Transparency and accountability

The other issue that was raised by the  World Economic Forum (WEF) is that of transparency and accountability. If an AI tool makes a mistake, who can be sued for that mistake. AI tools are not legal personas that can be sued on their own. Unlike human beings, if human beings make a mistake, they can be held accountable for their decisions.

Based on the studies by the World Economic Forum (WEF), Artificial Intelligence and Technology is not necessarily replacing HR. Rather Artificial Intelligence is there to enable HR to be more efficient and effective in delivering business value.

There is no better way to conclude as it is suggested by Emily He, SVP, Human Capital Management Cloud Business Group at Oracle: “The relationship between humans and machines is being redefined at work, and there is no one-size-fits-all approach to successfully managing this change,” she said. “Instead, organizations need to partner with their HR organization to personalize the approach to implementing AI at work in order to meet the changing expectations of their teams around the world.”


1Human-Centred AI for HR: the State of Play and the path Ahead White paper December 2021 by World Economic Forum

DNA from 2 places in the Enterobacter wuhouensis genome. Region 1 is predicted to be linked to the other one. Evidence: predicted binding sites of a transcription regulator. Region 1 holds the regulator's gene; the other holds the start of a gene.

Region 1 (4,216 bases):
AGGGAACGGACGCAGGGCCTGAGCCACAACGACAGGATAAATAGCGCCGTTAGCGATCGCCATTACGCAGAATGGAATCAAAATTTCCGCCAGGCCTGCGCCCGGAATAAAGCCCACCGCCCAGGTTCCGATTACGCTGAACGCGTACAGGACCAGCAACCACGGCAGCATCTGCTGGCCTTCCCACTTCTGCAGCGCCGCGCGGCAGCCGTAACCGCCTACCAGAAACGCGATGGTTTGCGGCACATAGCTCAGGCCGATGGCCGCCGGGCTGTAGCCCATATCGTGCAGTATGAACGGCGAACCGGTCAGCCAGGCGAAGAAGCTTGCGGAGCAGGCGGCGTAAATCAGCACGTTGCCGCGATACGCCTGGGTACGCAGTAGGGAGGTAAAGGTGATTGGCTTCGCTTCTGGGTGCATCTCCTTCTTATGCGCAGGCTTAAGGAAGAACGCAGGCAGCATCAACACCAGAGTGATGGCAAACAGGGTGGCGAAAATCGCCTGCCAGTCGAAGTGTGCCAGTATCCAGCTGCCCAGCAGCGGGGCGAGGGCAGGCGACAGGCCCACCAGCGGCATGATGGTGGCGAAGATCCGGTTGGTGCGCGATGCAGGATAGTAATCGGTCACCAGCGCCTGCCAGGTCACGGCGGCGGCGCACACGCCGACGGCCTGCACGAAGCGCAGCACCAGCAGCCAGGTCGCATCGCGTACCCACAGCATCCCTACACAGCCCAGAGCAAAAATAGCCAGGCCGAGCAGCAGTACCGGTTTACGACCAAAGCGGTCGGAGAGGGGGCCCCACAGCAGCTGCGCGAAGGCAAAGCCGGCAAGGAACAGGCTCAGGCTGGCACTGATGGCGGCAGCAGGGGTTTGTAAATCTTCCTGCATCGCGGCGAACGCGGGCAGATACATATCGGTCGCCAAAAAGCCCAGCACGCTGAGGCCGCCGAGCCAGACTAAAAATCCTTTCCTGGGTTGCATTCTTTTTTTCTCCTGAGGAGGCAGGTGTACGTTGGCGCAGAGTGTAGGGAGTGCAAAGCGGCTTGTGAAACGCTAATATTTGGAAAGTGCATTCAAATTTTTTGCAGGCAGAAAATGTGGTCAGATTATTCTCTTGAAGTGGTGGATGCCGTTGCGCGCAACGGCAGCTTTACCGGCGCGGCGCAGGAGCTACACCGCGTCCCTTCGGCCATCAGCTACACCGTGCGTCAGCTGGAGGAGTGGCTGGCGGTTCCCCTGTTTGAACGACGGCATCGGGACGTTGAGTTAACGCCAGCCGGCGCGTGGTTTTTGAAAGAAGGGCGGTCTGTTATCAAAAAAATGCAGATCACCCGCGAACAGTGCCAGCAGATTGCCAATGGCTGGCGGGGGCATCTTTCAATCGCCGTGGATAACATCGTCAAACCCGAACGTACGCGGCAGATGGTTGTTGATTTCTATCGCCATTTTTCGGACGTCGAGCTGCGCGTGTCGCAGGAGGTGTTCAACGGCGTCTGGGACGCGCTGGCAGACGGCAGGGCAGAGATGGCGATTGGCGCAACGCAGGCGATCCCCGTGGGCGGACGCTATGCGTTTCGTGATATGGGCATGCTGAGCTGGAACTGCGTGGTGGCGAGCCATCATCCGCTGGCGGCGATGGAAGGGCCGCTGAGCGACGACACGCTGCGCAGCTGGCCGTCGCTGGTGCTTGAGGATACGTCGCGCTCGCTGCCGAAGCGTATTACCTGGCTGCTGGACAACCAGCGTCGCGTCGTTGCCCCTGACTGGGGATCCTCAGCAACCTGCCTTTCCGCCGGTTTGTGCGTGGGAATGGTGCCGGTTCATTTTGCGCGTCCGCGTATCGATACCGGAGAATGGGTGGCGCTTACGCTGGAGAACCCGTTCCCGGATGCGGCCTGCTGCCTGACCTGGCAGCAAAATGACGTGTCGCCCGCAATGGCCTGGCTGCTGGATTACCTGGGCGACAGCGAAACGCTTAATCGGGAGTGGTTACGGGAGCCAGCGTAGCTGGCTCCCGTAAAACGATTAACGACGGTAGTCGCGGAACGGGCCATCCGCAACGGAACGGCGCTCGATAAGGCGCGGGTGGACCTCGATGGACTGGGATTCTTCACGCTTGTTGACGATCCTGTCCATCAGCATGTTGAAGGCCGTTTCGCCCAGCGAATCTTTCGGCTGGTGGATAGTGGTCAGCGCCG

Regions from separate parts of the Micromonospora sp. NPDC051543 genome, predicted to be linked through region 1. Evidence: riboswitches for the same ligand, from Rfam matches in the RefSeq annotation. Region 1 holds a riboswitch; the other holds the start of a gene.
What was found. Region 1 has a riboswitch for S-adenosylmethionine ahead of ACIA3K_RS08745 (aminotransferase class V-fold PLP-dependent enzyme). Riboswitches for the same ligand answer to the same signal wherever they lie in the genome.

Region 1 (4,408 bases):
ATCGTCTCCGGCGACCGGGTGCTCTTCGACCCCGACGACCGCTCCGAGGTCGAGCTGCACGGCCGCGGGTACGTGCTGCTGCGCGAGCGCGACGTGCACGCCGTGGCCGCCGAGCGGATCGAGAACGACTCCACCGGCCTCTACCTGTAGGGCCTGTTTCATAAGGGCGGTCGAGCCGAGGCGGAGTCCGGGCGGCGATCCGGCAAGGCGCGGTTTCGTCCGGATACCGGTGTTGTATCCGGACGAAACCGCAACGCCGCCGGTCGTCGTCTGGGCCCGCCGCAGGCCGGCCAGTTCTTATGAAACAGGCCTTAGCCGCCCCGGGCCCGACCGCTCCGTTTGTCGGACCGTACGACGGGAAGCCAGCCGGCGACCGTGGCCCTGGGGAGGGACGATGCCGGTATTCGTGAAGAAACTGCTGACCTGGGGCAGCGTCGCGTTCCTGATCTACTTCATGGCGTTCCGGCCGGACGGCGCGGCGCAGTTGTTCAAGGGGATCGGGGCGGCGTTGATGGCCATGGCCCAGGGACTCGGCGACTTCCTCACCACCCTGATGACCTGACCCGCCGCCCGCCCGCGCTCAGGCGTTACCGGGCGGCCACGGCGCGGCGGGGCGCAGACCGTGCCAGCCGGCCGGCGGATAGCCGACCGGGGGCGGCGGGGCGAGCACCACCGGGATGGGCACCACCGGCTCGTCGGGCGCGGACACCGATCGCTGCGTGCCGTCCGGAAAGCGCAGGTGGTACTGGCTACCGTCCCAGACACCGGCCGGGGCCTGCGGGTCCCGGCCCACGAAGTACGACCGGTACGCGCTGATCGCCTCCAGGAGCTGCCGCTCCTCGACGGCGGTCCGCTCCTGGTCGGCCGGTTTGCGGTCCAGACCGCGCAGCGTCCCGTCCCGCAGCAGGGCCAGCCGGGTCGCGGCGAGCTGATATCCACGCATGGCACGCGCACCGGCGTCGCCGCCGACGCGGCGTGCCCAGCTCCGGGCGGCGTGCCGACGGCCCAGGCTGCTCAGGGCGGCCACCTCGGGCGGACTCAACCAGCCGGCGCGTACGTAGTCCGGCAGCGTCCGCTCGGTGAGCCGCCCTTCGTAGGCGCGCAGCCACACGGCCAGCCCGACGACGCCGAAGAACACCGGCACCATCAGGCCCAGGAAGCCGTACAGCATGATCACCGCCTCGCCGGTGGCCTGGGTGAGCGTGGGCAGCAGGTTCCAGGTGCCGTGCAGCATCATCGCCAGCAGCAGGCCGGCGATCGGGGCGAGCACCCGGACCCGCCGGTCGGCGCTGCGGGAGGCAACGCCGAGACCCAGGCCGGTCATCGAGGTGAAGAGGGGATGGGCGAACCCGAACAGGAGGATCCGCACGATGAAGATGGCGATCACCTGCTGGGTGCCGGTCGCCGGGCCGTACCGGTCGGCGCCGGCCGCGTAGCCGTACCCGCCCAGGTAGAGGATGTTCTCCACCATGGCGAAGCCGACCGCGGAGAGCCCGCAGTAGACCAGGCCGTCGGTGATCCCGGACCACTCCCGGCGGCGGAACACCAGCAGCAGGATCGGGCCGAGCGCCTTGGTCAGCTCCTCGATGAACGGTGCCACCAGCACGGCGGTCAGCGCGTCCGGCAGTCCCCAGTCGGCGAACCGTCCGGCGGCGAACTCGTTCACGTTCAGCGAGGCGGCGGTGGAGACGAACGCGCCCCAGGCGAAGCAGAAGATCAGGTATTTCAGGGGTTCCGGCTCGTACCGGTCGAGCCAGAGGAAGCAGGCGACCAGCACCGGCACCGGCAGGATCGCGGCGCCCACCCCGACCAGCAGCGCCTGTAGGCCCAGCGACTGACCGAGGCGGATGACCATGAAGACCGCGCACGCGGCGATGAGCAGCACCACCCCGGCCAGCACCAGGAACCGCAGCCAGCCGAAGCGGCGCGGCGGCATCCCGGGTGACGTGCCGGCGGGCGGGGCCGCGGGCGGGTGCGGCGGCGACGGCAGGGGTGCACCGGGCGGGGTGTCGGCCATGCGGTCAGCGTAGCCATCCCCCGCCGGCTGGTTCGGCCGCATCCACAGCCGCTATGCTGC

Ram Charan was right, HR is Splitting, Mihaly Nagy, The HR Congress

3Future of Jobs Report 2020 October 2020 by World Economic Forum

4Do Not Split HR- At Least Not Ram Charan’s Way by Dave Ulrich, Harvard Business Review

5IT Organizations Can Achieve Breakthrough Improvements By Embracing Digital Technology By The Hackett Group

6Bank of America CEO Moynihan says he cut jobs equal to the workforce of Delta Air Lines By Hugo Son, CNBC

7Human-Centred Artificial Intelligence for Human Resources: A toolkit for Human Resources Professionals December 2021 by the World Economic Forum

8CGS Survey Reveals Consumers Prefer a Hybrid AI/Human Approach to Customer Service. Is there Chatbot Fatigue? By CGS, CGS

Written by: Mihaly Nagy